One of my fellow elementary school students from decades ago posted a quote on Facebook, the topic of which is STUFF. The gist of this is that STUFF rarely makes your life better, usually costs money, fails to contribute to wonderful memories, and provides little in the way of happiness. The timeliness of this post really hit me. Where have I been lately? Certainly not doing much blogging. In addition to working full time, my recent endeavors focus on getting rid of STUFF as in took 35 pounds of paper documents to the shredder and there is more to come, hauled one load of clothes I no longer wear to the shop for Downtown Women’s Center and another load is stacked up on a desk, gave 20 books to the school library and some to the local bookstore, lined up glassware from flower bouquets sent to me to take to the florist on Tuesday on way home from work, and I just got started. More boxes remain to attack.
How did I acquire all this STUFF, and more importantly why did I keep some of it for decades? Perhaps easier to haul it around than to address the problem. Some of it was so old, it even shocked me why I still had it. Now that I am done for today getting rid of more STUFF, I am going to take a walk in the sunshine and admire the yellow wildflower carpet beautifying my land.
It has not reached a temperature above freezing for six days. One night it broke the low recored set in 1895. It dropped to minus 11. The old recored was minus 6. While a lot of the rest of Texas had no power, where I lived had only rotating short blackouts occasionally. At my house, there has been no outage. Not only has it been cold but also snowing. The last two says shout out winter beauty. The first few photos I took yesterday. Then it snowed another 3-4 inches and I took more photos this morning.
I live where weather extremes prevail. Yesterday it was nearly 70, today 60, and in a few days it will drop to 9, yes, 9, with a windchill way below zero. In the meantime, I dream of spring flowers, renewal, transformation. I scrolled through old flower photos and decided to share a few. Drink a glass of wine, dream spring dreams, dance.
My family and I took a quick road trip to California and back over the Thanksgiving break. Why now in the time of Covid? Grandson is applying to colleges in CA and needed to see what he could. We did stay in hotels, picked them carefully, did not use any services–most are currently not available anyway. You put used towels, etc. in the hall, go to the main desk to pick up more yourself, etc. It was fine. For meals we did takeout and ate at the hotel. Twice we did eat at a restaurant outside where there was no one near. It was possible because it was not cold. I took a few photos which follow.
Near the UPS store in San Luis Obispo.
At the University of San Francisco, one of the few places where we were able to get out of the car and walk around.
This and the following several photos were taken among the redwoods at Muir Woods. This is how we spent Thanksgiving Day.
On the way out or in, depending on which way you go, you can see the Painted Desert. Guess I caught my own shadow in this one.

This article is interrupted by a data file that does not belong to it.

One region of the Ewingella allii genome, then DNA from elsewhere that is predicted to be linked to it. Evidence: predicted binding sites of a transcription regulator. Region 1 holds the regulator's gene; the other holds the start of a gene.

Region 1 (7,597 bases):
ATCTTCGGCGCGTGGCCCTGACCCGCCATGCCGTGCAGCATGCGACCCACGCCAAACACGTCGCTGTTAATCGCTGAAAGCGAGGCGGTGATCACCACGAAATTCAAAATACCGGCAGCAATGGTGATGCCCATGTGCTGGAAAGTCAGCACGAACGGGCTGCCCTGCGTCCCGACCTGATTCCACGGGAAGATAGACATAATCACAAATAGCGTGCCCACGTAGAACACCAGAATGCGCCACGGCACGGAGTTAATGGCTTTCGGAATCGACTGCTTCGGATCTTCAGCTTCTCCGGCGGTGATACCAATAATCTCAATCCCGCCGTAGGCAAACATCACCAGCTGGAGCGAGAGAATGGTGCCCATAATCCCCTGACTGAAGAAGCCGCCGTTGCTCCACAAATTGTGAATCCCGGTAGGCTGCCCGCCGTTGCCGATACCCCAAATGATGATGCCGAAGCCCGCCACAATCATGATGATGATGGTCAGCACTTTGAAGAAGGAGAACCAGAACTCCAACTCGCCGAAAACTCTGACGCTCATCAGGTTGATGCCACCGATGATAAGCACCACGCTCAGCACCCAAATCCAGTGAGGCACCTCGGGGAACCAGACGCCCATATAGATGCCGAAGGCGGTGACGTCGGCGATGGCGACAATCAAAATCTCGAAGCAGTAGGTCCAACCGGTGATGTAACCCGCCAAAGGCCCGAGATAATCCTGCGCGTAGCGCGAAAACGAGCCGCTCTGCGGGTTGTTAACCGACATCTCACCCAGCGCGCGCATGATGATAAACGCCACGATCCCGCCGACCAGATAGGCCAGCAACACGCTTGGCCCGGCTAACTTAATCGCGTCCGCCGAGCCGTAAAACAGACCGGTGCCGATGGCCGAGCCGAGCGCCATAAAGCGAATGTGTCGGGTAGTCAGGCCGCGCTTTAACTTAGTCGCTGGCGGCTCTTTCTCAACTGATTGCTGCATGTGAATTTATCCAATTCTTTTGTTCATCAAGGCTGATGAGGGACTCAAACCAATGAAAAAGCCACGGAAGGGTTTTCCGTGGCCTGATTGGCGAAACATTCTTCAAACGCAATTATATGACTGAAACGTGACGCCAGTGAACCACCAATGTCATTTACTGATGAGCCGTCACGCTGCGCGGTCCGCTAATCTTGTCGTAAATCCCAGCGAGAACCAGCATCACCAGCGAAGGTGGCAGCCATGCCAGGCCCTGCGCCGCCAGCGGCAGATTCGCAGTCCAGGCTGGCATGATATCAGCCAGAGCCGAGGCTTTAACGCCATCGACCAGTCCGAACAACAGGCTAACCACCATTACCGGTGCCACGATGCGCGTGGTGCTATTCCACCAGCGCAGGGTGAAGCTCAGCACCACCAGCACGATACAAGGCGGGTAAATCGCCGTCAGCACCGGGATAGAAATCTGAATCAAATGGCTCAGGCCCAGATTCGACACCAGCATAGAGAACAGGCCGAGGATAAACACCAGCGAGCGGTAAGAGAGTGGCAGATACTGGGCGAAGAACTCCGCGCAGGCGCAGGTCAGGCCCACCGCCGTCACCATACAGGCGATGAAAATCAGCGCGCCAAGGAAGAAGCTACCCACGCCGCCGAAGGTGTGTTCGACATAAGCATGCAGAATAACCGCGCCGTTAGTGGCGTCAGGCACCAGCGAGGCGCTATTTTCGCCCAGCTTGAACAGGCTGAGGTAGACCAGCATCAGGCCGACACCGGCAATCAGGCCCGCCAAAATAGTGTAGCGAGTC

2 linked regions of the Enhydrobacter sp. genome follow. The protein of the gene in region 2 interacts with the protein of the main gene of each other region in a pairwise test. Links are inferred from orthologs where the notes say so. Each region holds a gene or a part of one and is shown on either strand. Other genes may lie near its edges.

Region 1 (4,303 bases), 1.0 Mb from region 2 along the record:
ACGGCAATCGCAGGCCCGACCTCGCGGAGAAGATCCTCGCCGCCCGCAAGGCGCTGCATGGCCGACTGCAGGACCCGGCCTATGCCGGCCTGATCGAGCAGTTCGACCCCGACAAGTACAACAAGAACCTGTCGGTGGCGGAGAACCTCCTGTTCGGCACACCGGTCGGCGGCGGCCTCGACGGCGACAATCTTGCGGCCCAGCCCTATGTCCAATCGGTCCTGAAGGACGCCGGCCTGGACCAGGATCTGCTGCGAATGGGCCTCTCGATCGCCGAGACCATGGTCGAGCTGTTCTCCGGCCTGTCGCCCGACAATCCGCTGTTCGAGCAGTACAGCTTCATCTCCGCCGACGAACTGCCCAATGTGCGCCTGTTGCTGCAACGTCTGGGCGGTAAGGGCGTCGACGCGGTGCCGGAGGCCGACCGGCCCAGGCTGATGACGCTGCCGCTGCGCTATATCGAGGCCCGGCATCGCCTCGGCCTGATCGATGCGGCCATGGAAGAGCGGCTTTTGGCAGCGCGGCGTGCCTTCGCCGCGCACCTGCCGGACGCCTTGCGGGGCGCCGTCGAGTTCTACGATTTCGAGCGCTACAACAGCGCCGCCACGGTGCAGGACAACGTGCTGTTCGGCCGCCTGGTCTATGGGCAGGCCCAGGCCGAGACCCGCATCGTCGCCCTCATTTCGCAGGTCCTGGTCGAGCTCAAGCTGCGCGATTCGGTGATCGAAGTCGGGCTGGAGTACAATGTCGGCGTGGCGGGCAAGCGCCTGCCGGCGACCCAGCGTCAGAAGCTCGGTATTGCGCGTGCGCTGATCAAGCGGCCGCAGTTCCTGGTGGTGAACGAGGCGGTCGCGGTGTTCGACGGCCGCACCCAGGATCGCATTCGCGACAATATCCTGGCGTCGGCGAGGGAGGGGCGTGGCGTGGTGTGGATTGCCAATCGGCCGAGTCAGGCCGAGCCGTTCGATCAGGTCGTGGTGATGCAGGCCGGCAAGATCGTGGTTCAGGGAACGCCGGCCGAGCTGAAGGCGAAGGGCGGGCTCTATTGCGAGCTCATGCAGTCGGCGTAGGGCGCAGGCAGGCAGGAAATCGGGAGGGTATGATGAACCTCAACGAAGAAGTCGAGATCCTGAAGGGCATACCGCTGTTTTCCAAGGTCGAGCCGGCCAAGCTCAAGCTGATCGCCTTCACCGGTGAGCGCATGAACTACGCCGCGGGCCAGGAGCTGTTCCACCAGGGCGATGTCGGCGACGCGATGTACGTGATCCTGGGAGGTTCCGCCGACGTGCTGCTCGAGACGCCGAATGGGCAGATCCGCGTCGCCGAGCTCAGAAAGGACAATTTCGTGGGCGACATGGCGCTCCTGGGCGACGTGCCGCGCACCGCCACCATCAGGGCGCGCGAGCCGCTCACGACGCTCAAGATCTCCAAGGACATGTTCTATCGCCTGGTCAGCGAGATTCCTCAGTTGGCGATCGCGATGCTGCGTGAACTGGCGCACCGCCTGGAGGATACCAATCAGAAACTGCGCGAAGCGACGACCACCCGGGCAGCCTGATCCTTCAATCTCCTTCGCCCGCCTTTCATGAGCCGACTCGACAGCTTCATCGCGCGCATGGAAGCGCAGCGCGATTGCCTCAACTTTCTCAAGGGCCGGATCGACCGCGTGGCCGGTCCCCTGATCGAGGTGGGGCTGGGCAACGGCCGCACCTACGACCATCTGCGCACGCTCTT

It is an hour or so boat ride from Sorrento to Capri. Although not very crowded in November, apparently it is tourist heaven in the summer. The lower town contains many of the world’s major high end stores. This time of year most remained closed. Even though I am not a big fan of touristy destinations, I thoroughly enjoyed our day on Capri. I doubt I would like it so much in high season.
I took all the above photos while strolling along the walkway shown in the third photo. Beauty lay everywhere I looked.
For several weeks I noticed big bright white blossoms on tall stalks as I looked across the canyon in the evenings just before dusk. While it was still hot even at 8 during this latest heat wave, I hiked across the canyon for a look, taking various photos as I strolled along.
When it rains, water drains into this arroyo and crashes over the cliff near my bedroom.
Never bulldozed or cleared, this land allows ancient junipers to continue to thrive.
No water dropping off the cliff on these hot, dry days.
The flowers I could see from my house across the canyon. My wildflower book tells me these are a type of Stickleaf. To take a photo of the other flower, I had to climb up an incline covered with gypsum.
My dog, Athena, and I continued our hike along the canyon edge.
It was beginning to get dark as we headed back to the house.
I can also see this bush from across the canyon. I see no others like it and do not know what it is.
One hundred years ago, a racist US General, Amos Fries, transformed tear gas from a wartime chemical into use against protestors. He loved war gases and saw them as the ultimate in US technology. He advocated the use of tear gas against any form of civil disorder. As head of US Chemical Warfare Services, he pedaled his favorite gas to private security firms, police departments, and the National Guard. According to him, tear gas in the hands of the “White man can quell any uprising.” He went on to talk about how White men are set apart from the Negro, Gurkha, and the Moroccan. In his effects were letters from the women of the Ku Klux Klan praising his efforts.
Today the tear gas he loved is used all over the world by tyrannical governments to control their people.